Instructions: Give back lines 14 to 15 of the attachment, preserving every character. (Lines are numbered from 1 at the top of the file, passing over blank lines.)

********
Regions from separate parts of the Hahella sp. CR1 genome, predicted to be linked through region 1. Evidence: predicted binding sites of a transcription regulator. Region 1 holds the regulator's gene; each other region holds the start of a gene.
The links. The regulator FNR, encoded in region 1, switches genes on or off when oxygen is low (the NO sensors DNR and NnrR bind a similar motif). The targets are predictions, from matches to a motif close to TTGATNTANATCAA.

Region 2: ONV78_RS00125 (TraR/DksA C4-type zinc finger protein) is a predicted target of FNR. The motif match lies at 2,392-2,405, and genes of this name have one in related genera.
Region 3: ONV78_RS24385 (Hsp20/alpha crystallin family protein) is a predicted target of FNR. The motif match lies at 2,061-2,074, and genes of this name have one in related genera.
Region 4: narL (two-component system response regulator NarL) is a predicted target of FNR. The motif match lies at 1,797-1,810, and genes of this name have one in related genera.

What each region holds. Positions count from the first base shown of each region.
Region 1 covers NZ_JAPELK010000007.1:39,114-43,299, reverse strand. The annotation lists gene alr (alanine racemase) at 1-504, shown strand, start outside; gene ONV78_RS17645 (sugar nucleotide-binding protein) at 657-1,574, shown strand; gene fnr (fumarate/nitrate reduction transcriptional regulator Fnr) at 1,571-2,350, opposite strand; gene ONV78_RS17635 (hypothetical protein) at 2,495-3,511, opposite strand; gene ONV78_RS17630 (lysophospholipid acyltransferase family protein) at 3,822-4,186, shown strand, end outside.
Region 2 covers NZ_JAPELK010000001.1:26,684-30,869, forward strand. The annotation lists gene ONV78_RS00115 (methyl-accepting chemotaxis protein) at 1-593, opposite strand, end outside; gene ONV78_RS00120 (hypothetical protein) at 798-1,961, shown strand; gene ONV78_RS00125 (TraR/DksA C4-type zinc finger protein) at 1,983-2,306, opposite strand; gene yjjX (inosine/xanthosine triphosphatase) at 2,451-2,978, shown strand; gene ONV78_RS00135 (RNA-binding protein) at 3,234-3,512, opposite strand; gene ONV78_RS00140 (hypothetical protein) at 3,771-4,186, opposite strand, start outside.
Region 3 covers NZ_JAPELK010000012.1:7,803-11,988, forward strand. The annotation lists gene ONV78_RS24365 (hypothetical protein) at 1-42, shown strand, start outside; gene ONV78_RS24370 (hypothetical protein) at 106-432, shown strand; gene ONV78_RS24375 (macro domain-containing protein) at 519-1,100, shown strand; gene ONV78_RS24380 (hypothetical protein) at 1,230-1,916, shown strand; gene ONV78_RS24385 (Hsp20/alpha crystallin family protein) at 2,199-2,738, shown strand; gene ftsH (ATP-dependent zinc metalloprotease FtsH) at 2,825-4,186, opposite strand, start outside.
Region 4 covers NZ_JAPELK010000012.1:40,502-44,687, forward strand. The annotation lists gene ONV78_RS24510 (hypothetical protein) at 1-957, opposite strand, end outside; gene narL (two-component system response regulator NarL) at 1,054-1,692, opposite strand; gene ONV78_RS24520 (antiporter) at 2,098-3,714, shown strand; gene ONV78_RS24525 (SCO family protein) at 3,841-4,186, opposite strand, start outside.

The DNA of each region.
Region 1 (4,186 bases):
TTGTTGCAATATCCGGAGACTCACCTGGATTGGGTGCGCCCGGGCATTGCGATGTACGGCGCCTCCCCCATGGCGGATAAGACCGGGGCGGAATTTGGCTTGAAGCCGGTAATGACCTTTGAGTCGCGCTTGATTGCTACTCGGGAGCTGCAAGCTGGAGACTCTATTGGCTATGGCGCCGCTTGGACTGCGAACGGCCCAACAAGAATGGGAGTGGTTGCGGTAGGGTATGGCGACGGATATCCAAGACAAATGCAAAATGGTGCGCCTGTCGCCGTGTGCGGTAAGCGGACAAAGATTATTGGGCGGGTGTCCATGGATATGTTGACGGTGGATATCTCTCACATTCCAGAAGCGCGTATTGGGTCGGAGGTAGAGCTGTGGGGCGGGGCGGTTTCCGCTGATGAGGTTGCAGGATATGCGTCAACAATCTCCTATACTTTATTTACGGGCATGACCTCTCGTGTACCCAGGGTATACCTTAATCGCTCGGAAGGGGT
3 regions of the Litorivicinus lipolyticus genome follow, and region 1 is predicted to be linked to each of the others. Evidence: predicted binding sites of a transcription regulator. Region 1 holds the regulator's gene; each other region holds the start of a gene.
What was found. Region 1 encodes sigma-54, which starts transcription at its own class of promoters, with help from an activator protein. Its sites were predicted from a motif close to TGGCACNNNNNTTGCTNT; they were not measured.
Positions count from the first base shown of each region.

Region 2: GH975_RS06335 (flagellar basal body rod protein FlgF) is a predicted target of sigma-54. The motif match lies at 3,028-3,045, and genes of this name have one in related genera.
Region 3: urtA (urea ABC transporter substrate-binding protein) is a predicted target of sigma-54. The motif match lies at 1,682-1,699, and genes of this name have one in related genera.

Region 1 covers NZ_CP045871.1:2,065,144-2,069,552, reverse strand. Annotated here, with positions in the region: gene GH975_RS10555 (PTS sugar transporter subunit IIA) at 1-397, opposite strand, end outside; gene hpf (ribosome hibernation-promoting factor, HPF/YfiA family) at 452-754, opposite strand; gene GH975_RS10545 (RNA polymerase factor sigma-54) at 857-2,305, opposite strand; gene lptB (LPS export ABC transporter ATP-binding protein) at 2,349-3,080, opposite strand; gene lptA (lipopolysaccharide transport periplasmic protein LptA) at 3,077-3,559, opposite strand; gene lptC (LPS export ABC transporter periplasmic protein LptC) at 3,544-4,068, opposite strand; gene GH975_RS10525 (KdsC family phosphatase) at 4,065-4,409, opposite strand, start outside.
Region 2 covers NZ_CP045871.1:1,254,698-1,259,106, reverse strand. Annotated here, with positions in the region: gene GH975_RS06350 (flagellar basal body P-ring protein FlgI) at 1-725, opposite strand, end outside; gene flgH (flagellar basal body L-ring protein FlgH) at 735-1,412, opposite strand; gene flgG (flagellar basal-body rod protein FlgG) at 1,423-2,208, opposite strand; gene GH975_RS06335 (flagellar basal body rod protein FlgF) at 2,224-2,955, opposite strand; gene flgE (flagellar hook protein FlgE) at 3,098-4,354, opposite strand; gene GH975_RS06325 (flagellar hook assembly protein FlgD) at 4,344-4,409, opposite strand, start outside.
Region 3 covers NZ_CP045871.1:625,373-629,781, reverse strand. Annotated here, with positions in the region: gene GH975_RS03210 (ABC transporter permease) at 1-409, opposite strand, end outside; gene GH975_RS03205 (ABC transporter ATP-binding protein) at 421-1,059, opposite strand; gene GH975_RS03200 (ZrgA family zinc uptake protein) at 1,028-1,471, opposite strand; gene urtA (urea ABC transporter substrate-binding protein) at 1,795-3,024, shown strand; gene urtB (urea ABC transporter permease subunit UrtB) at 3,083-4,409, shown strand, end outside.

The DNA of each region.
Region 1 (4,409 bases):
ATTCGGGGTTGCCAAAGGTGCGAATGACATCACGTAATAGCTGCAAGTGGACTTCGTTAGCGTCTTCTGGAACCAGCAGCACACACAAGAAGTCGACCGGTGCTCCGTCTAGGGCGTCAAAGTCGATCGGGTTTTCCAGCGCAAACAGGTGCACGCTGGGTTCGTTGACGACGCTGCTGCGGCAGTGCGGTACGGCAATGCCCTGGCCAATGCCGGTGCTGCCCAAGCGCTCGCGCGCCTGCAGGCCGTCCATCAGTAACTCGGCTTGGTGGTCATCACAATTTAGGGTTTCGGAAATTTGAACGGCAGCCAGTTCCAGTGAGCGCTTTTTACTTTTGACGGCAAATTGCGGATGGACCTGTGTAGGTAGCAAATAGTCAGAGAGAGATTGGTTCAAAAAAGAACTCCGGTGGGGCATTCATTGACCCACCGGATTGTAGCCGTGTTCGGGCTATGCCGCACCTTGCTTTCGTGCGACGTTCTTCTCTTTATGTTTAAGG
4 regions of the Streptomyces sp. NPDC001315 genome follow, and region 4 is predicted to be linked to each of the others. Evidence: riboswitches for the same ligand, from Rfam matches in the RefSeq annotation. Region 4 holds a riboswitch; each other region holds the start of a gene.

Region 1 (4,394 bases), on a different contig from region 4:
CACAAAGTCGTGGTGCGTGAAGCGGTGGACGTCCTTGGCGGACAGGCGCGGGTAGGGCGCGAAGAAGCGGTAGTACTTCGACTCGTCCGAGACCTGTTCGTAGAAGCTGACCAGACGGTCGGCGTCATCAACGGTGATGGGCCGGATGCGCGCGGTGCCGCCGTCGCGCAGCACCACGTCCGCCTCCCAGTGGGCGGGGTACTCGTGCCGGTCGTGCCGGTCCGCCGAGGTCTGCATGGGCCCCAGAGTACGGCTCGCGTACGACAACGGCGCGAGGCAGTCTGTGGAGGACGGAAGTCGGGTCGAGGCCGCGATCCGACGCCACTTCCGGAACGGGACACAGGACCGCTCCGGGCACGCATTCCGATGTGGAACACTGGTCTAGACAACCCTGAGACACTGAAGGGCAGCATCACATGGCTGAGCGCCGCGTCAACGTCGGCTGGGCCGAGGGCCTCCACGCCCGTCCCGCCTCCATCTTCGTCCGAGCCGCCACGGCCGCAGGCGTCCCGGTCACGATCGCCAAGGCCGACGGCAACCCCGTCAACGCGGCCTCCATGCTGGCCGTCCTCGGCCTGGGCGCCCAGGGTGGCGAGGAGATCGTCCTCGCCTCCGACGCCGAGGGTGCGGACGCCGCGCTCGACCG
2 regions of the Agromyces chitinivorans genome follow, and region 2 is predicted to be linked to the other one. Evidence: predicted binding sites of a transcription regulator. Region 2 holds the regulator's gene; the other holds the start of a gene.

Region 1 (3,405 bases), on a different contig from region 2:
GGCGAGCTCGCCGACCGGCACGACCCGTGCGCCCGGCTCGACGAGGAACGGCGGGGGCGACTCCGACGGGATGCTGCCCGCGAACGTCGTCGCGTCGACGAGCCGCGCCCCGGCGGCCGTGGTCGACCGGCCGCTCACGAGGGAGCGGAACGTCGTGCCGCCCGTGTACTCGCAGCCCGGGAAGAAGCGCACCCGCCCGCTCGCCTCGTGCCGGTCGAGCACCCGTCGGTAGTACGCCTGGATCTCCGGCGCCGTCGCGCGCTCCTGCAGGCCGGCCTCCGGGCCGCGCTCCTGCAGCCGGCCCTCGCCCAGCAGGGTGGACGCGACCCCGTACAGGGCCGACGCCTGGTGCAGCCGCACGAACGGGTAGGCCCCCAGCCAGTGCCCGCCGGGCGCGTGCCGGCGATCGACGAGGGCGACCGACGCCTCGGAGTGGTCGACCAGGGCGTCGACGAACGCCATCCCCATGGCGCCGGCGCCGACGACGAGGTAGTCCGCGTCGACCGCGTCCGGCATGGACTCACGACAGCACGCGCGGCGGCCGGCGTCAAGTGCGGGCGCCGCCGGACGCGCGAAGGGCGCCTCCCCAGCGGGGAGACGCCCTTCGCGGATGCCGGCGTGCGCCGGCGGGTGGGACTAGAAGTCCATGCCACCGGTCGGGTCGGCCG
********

3 regions of the Litorivicinus lipolyticus genome follow, and region 1 is predicted to be linked to each of the others. Evidence: predicted binding sites of a transcription regulator. Region 1 holds the regulator's gene; each other region holds the start of a gene.
What was found. Region 1 encodes sigma-54, which starts transcription at its own class of promoters, with help from an activator protein. Its sites were predicted from a motif close to TGGCACNNNNNTTGCTNT; they were not measured.